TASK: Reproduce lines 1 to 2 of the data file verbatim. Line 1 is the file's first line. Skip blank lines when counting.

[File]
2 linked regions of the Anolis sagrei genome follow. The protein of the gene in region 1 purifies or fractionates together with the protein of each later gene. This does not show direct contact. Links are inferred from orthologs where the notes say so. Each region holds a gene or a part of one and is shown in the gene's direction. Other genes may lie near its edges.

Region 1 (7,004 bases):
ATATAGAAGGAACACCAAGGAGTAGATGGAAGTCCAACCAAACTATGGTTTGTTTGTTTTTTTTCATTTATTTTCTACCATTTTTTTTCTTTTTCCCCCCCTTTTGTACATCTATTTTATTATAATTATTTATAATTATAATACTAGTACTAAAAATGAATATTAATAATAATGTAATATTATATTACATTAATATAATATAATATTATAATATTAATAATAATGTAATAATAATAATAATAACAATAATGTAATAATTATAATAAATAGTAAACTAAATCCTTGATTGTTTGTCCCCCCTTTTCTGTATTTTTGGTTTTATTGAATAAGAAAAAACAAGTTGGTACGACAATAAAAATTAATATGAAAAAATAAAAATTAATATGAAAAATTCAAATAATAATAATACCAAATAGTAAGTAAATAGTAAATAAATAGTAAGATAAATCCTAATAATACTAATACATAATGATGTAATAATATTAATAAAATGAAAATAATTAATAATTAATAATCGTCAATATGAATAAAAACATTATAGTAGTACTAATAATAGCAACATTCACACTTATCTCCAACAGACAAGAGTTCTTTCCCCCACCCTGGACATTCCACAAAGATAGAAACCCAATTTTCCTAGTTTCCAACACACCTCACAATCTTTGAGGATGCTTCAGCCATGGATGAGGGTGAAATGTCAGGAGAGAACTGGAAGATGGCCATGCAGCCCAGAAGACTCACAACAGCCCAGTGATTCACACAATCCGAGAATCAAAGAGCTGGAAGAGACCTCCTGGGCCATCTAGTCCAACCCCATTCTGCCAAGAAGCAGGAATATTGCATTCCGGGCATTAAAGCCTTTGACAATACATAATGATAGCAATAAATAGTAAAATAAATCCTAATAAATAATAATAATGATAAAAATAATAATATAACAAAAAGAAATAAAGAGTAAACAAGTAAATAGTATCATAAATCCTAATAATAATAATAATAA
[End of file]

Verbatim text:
2 linked regions of the Anolis sagrei genome follow. The protein of the gene in region 1 purifies or fractionates together with the protein of each later gene. This does not show direct contact. Links are inferred from orthologs where the notes say so. Each region holds a gene or a part of one and is shown in the gene's direction. Other genes may lie near its edges.

Region 1 (7,004 bases):